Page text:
Day 2- Punakha to Trongsa
Some interesting facts about Trongsa:
- Trongsa is strategically situated right in the middle of Bhutan’s East-West axis. In the old days, that gave its Penlop (Governor) so much power as they could practically control the whole trading route, hence the whole country. The Crown Prince of Bhutan traditionally becomes the Penlop of Trongsa before ascending the throne.
- Trongsa Dzong is the biggest dzong in the country (and my favorite). Just to give you some perspectives, from afar Trongsa Dzong looks bigger than the town itself.
- Trongsa town is tiny with just a couple of streets, which are arranged in a way that reminds me of Paris’s street corners.
- The museum housed in Ta Dzong (the watch tower) is small but well organized. The view from the top is breathtaking, but all visitors must leave their bags and belongings at reception 😦
- It is in Trongsa museum that we first came across ‘Yab-yum’ (‘father-mother’ in Tibetan), a common symbol in the Buddhist art of India, Bhutan, Nepal and Tibet. Yab-yum represents the male deity sitting in a lotus position in sexual union with his female consort who sits in his lap. It is supposed to represent the primordial union of wisdom (female figure) and compassion (male figure) but somehow we just could not get our heads around the concept.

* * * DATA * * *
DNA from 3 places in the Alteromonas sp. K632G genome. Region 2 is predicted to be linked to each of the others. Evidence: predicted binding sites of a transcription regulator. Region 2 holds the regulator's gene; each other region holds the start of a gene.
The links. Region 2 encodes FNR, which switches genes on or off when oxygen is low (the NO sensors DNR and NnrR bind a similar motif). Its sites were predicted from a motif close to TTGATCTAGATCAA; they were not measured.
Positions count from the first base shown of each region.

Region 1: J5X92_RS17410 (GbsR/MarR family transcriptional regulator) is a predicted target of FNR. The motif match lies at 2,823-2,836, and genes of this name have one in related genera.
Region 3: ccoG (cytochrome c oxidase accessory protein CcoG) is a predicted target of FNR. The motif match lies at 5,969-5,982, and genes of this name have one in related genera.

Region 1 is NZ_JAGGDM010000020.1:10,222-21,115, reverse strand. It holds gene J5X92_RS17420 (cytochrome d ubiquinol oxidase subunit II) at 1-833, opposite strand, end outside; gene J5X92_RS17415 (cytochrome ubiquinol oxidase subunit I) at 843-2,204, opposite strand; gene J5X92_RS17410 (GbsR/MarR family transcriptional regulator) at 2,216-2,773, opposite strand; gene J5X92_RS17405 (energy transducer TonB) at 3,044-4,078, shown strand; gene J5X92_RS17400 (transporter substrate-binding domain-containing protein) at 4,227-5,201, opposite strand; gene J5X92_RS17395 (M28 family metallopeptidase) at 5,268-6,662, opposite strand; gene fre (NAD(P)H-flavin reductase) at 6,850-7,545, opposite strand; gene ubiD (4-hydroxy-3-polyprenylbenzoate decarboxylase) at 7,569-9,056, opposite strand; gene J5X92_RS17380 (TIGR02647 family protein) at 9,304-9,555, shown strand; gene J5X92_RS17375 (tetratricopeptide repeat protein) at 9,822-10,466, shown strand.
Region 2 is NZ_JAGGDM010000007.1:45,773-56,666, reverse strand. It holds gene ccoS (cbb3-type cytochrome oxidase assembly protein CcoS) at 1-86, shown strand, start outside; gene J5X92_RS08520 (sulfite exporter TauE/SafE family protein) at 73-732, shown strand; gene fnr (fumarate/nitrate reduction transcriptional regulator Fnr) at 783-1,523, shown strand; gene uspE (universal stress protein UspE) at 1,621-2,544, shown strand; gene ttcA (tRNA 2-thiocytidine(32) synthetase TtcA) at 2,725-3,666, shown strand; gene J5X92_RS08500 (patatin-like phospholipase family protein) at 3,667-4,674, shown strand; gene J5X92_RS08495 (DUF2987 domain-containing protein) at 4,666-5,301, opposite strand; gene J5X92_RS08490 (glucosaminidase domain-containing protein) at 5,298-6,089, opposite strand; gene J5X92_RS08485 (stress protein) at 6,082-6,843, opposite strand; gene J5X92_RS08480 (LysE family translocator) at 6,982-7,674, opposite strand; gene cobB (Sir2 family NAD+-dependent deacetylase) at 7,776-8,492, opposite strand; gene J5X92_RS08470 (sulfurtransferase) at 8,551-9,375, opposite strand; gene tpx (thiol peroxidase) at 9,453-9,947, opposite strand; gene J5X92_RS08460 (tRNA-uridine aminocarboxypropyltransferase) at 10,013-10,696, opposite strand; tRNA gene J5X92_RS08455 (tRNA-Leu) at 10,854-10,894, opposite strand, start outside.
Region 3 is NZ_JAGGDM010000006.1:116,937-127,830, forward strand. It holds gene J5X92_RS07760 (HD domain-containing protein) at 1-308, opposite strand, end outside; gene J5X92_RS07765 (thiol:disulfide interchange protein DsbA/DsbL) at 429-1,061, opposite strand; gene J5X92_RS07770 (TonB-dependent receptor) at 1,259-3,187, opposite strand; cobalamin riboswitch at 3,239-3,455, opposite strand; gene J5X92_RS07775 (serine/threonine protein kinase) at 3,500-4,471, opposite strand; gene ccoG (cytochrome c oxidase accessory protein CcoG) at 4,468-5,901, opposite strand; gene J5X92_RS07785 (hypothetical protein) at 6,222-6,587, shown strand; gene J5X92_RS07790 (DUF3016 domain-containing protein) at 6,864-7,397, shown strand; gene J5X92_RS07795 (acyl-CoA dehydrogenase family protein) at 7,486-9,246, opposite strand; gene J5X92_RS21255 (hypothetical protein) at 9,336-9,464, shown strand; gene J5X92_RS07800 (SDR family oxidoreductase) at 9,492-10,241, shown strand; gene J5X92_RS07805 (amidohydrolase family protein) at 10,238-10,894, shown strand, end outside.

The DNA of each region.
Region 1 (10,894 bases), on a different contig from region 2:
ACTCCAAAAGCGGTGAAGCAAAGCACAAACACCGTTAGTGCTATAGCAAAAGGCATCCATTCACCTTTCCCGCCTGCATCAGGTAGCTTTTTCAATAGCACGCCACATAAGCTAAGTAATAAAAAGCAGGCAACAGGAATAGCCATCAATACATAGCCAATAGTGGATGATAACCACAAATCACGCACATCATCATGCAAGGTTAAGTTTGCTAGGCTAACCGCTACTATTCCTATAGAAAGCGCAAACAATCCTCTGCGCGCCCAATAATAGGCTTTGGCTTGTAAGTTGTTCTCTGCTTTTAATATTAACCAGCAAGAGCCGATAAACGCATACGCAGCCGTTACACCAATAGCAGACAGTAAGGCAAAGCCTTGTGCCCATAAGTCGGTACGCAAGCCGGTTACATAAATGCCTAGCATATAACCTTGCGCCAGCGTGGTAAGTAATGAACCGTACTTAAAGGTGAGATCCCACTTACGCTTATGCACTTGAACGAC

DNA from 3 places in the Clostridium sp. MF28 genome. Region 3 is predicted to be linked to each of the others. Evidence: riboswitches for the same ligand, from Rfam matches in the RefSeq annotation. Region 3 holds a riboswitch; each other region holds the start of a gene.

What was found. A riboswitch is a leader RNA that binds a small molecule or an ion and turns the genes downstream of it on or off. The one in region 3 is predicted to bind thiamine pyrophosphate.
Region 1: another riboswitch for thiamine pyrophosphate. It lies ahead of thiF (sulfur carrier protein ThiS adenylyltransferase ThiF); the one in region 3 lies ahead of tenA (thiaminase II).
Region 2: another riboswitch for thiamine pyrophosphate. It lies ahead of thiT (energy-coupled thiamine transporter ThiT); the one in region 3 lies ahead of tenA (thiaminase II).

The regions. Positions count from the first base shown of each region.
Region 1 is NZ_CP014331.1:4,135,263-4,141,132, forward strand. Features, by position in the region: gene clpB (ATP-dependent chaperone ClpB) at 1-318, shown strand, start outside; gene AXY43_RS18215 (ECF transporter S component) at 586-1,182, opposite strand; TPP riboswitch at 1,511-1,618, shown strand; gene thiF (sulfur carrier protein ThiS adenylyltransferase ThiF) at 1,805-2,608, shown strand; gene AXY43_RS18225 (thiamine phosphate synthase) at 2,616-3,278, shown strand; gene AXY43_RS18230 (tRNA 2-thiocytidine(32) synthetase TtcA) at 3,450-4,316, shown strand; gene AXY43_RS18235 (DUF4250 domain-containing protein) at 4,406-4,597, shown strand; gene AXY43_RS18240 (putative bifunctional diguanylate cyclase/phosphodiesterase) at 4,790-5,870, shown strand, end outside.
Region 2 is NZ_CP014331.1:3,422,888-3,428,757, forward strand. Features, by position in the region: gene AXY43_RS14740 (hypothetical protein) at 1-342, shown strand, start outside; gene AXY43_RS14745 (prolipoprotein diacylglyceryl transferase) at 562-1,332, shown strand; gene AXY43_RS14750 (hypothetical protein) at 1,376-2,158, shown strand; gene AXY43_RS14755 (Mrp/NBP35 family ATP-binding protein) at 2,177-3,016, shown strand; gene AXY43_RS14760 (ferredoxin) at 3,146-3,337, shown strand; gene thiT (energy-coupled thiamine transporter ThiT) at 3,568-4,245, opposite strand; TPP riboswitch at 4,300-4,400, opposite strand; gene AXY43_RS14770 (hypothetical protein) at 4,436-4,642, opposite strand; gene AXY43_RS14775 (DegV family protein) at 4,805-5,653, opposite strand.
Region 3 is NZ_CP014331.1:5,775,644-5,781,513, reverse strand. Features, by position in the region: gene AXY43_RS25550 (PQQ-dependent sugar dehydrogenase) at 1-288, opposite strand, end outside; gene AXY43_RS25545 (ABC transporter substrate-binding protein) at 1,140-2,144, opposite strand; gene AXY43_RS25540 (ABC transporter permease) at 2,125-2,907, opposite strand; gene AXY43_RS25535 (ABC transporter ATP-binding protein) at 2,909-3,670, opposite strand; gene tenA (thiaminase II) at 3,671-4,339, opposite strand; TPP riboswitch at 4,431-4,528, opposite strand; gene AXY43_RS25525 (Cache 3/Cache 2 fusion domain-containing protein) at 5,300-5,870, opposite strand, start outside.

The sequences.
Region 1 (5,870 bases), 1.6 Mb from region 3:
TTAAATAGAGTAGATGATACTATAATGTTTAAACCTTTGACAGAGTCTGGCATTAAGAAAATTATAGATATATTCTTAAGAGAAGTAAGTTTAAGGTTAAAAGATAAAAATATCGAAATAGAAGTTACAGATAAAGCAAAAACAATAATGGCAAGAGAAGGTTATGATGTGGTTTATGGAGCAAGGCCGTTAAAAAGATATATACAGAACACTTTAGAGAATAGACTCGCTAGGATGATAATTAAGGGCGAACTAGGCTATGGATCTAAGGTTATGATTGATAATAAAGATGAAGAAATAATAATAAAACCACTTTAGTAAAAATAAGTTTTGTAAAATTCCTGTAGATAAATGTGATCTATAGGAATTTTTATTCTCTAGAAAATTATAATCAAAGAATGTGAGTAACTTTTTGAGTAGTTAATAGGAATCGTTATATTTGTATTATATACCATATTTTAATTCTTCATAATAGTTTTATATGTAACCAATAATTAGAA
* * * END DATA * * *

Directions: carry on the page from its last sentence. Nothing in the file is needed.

Leaving Punakha for Trongsa
Kids on the way to school. All of them wear traditional costumes and carry a back pack and a lunch box.
Pelela Pass is very cold. The whole area is often covered in snow in winter.
A glimpse of the Himalaya range
Having tea on Pelela Pass
Flowers in the tea house’s garden
Bhutanese people still preserve their yak meat by drying them in open air. Even bones are chopped into small pieces, dried out, and later used to make soup broth. See the white pile on the floor in the background?)
Chendebji Choeten is a mini replica of the Boudhanath stupa in Kathmandu with eyes painted at the four cardinal points.
Approaching Trongsa – the Dzong looks prominent even from afar.
The view from Yangkhil Resort is amazing!
…and its row of smaller prayer wheels
Its gate is beautifully decorated
View from Ta Dzong
A very intricate door handle
The view from the top of this tower is amazing
Stone walls covered in moss, lichen, and tiny plants
Leaving Ta Dzong
Entering Trongsa Dzong
Our guide walking into the courtyard
This courtyard is huge, my lens could only capture a part of it.
Light and shadow
Lovely doors, windows and balconies
View from the upper courtyard
This monk was so friendly, he let us take as many photos of him and with him as we wanted.
The monks’ living quarter
This monk was bringing offerings to their temple
Our guide checked his phone all the time. We often joked that he had to report to his girlfriend every minute what he was doing with 4 female tourists.
Fantastic Four – we could not have been more colorful 🙂
I kept taking photos of doors and windows because they were so beautiful.
View of the Dzong’s balconies from the ground
All shops and restaurants in Bhutan have the same sign board design. A lot of them use the word ‘cum’ without hyphens (eg: restaurant cum bar, food cum lodging, etc.), which can cause a lot of rolled eyes and giggles from tourists.
Kids coming home from school
We left Trongsa early in the morning, and this was our last view of the Dzong